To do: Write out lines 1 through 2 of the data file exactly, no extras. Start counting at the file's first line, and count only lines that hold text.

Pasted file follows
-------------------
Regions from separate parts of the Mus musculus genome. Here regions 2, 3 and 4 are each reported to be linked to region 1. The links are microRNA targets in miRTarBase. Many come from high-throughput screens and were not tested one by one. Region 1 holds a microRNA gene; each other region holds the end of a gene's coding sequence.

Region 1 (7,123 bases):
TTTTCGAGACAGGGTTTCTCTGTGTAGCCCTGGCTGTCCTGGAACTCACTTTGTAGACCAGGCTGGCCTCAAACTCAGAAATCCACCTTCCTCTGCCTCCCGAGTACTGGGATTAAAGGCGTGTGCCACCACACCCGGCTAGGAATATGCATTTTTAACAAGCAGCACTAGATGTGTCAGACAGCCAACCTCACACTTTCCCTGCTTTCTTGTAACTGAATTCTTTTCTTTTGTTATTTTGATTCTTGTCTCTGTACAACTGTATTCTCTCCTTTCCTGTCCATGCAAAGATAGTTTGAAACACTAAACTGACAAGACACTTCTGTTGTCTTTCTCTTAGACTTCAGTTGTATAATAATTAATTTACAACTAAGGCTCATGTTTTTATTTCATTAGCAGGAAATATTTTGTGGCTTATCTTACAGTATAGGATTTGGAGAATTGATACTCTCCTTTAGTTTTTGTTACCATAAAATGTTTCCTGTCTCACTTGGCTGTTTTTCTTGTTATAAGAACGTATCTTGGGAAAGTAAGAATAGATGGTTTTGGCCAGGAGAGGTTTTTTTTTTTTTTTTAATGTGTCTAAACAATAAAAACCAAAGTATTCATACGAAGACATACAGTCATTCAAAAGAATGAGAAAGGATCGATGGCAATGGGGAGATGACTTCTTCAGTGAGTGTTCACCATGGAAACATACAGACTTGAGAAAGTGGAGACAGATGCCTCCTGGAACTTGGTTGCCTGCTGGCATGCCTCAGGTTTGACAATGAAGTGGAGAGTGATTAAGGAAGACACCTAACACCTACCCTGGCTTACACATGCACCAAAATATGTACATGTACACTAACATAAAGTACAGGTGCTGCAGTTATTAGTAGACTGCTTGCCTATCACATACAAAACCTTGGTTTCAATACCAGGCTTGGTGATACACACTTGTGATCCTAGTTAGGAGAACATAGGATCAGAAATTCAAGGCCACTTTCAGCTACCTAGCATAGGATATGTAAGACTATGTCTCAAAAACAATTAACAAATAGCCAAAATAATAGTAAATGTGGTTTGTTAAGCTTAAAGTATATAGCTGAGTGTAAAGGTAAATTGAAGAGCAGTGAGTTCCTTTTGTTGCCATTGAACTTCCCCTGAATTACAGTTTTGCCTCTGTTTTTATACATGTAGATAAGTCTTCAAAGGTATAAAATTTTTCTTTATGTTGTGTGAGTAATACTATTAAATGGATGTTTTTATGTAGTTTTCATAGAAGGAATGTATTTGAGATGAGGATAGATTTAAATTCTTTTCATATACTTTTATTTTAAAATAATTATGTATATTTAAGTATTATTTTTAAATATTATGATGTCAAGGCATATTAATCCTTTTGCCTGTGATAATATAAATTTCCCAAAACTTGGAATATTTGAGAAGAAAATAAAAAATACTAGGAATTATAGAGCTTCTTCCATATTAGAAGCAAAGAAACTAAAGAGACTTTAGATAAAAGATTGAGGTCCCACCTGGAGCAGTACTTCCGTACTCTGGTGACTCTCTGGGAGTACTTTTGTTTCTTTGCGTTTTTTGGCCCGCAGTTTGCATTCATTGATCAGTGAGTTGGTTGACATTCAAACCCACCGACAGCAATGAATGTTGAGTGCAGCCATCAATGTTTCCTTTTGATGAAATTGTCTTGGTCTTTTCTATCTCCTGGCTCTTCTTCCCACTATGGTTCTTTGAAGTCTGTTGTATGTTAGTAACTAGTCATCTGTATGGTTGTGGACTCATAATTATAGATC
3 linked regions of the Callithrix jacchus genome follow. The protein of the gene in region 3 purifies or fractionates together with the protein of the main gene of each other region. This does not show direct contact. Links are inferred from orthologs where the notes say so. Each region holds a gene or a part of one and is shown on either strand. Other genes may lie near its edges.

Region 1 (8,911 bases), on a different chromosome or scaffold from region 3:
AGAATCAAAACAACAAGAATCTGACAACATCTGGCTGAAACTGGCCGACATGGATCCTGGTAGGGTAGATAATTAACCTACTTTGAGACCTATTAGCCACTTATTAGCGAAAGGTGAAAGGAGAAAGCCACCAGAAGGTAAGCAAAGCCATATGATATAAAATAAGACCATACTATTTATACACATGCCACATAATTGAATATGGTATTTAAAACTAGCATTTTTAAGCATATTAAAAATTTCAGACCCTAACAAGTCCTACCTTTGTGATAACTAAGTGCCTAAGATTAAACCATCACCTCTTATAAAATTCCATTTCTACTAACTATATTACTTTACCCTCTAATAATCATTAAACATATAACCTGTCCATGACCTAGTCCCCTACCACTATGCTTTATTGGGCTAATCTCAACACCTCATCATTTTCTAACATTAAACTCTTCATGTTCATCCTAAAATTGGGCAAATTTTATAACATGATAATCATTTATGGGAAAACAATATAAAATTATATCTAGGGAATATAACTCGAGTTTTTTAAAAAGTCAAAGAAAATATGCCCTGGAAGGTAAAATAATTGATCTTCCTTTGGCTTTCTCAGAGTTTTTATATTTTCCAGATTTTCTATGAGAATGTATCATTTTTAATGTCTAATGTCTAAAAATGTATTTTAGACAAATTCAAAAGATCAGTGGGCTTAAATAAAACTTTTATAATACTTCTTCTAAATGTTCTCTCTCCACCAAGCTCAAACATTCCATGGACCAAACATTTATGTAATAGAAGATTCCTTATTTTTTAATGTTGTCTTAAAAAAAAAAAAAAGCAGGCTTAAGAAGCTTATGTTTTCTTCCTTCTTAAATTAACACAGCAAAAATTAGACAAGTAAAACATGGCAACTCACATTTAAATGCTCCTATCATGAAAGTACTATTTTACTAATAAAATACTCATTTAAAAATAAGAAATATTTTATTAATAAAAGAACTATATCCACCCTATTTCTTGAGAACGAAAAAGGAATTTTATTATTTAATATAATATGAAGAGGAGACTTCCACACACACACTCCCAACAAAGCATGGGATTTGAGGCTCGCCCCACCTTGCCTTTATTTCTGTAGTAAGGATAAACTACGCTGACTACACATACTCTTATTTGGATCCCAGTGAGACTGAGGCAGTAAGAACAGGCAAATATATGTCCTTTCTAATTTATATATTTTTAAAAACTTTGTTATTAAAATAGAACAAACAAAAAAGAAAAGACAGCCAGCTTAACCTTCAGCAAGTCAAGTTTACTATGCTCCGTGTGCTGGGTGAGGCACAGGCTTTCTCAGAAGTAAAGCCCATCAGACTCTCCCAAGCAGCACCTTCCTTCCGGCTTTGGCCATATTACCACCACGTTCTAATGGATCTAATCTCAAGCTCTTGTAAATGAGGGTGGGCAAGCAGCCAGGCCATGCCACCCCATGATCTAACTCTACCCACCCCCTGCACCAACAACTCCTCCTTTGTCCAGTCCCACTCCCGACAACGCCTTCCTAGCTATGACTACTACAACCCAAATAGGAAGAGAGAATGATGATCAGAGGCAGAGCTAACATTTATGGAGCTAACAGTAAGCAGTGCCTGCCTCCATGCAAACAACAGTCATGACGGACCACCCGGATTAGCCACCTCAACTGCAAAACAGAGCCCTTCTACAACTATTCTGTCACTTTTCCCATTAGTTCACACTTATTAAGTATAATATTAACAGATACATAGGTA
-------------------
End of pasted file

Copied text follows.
Regions from separate parts of the Mus musculus genome. Here regions 2, 3 and 4 are each reported to be linked to region 1. The links are microRNA targets in miRTarBase. Many come from high-throughput screens and were not tested one by one. Region 1 holds a microRNA gene; each other region holds the end of a gene's coding sequence.

Region 1 (7,123 bases):